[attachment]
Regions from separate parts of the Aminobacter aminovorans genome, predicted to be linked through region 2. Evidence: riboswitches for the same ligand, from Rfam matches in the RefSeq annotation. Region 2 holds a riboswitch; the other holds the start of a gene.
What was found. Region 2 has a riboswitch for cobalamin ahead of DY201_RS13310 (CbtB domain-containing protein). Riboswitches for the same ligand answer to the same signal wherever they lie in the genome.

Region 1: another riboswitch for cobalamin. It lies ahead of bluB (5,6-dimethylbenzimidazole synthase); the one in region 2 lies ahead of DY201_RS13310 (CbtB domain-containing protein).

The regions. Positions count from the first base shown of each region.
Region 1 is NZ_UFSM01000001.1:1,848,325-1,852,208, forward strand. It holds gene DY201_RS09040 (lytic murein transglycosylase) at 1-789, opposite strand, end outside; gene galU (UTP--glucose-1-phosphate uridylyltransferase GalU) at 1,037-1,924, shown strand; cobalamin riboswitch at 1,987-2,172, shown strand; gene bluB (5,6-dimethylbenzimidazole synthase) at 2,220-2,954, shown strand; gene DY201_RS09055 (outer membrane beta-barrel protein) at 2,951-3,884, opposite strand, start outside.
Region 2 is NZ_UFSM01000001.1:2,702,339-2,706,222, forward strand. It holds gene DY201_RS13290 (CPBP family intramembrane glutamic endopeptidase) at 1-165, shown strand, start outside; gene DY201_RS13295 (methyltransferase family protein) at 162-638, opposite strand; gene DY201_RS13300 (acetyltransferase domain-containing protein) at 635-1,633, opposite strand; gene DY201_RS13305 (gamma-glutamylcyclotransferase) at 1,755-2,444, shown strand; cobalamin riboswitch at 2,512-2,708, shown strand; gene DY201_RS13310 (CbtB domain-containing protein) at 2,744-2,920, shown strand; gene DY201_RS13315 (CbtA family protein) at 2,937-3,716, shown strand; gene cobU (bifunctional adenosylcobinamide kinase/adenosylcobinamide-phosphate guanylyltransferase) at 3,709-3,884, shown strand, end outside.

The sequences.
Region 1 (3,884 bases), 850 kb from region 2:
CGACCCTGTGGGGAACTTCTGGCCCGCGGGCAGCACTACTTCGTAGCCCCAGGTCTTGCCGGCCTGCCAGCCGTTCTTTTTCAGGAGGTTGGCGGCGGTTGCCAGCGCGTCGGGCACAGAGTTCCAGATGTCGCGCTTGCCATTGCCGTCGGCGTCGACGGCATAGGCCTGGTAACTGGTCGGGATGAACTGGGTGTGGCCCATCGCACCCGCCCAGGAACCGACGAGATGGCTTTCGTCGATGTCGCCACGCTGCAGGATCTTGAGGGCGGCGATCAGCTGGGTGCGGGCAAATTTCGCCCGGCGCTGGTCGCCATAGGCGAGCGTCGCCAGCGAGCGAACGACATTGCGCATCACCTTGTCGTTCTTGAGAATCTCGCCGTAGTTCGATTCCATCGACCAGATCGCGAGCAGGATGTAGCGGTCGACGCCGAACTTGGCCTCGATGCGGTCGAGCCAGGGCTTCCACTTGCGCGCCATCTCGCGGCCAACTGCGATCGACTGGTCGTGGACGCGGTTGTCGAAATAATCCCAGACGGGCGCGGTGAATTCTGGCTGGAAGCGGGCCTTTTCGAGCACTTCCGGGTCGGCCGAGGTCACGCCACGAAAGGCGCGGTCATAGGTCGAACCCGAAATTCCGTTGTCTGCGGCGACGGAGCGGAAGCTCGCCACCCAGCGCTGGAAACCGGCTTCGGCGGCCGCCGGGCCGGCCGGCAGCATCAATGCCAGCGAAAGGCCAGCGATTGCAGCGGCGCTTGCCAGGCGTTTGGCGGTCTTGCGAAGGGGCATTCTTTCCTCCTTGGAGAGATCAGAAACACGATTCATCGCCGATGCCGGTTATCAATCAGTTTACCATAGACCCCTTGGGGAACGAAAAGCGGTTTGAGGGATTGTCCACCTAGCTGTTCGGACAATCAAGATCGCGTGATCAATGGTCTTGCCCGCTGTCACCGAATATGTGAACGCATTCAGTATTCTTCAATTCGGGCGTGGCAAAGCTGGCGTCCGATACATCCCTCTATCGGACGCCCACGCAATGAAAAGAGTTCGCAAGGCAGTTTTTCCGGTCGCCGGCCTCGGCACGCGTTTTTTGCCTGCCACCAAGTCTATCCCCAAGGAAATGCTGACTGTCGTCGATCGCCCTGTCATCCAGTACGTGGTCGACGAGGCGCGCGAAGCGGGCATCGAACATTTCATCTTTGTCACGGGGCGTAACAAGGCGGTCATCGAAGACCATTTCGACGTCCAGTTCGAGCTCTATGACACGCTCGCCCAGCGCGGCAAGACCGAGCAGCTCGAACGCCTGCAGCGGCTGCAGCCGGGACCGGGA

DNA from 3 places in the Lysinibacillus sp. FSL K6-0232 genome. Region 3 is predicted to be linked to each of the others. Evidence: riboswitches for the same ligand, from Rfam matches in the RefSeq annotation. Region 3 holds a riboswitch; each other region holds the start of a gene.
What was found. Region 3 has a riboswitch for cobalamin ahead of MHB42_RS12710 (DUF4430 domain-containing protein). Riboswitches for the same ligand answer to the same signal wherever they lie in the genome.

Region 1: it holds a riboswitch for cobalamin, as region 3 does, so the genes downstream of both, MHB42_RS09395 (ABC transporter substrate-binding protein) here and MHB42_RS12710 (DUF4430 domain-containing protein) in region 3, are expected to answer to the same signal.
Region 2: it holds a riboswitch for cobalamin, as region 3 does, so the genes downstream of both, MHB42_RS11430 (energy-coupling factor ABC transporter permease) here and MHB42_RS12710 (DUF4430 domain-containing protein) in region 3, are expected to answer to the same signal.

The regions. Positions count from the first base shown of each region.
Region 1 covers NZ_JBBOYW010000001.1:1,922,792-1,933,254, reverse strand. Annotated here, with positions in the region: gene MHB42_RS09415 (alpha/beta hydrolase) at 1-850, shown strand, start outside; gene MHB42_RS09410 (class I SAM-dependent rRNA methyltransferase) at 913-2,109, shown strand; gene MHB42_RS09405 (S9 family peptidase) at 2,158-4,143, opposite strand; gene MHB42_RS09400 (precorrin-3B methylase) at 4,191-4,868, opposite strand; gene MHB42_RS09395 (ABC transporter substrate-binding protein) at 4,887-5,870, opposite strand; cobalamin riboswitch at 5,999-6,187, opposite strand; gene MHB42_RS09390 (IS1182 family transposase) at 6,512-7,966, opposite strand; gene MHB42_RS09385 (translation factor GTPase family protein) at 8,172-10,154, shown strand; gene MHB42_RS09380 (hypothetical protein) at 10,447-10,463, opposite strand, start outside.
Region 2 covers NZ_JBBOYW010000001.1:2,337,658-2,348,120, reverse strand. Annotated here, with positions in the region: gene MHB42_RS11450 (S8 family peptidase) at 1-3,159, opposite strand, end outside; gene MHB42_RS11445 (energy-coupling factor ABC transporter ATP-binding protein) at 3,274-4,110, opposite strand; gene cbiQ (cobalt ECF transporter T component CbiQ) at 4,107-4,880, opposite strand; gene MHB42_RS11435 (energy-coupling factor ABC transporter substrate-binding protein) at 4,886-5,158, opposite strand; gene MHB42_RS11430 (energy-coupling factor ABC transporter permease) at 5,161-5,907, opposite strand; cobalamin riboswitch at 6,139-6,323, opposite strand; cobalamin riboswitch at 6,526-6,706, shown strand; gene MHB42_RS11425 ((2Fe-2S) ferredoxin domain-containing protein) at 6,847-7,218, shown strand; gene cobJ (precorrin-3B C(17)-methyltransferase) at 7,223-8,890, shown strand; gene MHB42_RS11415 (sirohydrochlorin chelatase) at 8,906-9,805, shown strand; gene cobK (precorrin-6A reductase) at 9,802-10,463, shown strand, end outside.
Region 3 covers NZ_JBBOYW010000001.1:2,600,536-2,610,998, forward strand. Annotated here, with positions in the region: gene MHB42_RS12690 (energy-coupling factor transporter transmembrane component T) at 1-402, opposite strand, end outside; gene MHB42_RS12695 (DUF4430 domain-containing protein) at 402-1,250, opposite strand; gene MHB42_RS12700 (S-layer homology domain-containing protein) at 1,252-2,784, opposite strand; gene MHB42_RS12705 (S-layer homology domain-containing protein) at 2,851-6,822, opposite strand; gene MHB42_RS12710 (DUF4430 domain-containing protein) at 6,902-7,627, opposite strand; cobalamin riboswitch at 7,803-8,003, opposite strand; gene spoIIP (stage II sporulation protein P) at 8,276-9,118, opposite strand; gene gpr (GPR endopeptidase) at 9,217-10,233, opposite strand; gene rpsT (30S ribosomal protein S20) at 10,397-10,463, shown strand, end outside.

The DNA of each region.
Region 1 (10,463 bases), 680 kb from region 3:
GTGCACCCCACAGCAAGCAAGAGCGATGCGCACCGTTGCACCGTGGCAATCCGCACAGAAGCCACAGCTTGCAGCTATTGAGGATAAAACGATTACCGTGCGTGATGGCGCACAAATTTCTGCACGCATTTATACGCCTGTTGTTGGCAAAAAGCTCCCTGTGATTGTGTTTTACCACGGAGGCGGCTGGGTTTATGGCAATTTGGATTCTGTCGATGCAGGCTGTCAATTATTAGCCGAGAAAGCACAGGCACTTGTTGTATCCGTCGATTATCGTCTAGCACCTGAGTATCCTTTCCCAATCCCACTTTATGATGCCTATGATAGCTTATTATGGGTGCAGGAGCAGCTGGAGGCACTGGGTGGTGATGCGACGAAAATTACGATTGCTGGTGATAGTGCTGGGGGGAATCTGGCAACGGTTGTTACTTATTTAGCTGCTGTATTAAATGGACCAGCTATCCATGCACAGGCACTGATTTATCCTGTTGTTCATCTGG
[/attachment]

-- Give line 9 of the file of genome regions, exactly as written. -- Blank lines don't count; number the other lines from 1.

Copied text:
CGACCCTGTGGGGAACTTCTGGCCCGCGGGCAGCACTACTTCGTAGCCCCAGGTCTTGCCGGCCTGCCAGCCGTTCTTTTTCAGGAGGTTGGCGGCGGTTGCCAGCGCGTCGGGCACAGAGTTCCAGATGTCGCGCTTGCCATTGCCGTCGGCGTCGACGGCATAGGCCTGGTAACTGGTCGGGATGAACTGGGTGTGGCCCATCGCACCCGCCCAGGAACCGACGAGATGGCTTTCGTCGATGTCGCCACGCTGCAGGATCTTGAGGGCGGCGATCAGCTGGGTGCGGGCAAATTTCGCCCGGCGCTGGTCGCCATAGGCGAGCGTCGCCAGCGAGCGAACGACATTGCGCATCACCTTGTCGTTCTTGAGAATCTCGCCGTAGTTCGATTCCATCGACCAGATCGCGAGCAGGATGTAGCGGTCGACGCCGAACTTGGCCTCGATGCGGTCGAGCCAGGGCTTCCACTTGCGCGCCATCTCGCGGCCAACTGCGATCGACTGGTCGTGGACGCGGTTGTCGAAATAATCCCAGACGGGCGCGGTGAATTCTGGCTGGAAGCGGGCCTTTTCGAGCACTTCCGGGTCGGCCGAGGTCACGCCACGAAAGGCGCGGTCATAGGTCGAACCCGAAATTCCGTTGTCTGCGGCGACGGAGCGGAAGCTCGCCACCCAGCGCTGGAAACCGGCTTCGGCGGCCGCCGGGCCGGCCGGCAGCATCAATGCCAGCGAAAGGCCAGCGATTGCAGCGGCGCTTGCCAGGCGTTTGGCGGTCTTGCGAAGGGGCATTCTTTCCTCCTTGGAGAGATCAGAAACACGATTCATCGCCGATGCCGGTTATCAATCAGTTTACCATAGACCCCTTGGGGAACGAAAAGCGGTTTGAGGGATTGTCCACCTAGCTGTTCGGACAATCAAGATCGCGTGATCAATGGTCTTGCCCGCTGTCACCGAATATGTGAACGCATTCAGTATTCTTCAATTCGGGCGTGGCAAAGCTGGCGTCCGATACATCCCTCTATCGGACGCCCACGCAATGAAAAGAGTTCGCAAGGCAGTTTTTCCGGTCGCCGGCCTCGGCACGCGTTTTTTGCCTGCCACCAAGTCTATCCCCAAGGAAATGCTGACTGTCGTCGATCGCCCTGTCATCCAGTACGTGGTCGACGAGGCGCGCGAAGCGGGCATCGAACATTTCATCTTTGTCACGGGGCGTAACAAGGCGGTCATCGAAGACCATTTCGACGTCCAGTTCGAGCTCTATGACACGCTCGCCCAGCGCGGCAAGACCGAGCAGCTCGAACGCCTGCAGCGGCTGCAGCCGGGACCGGGA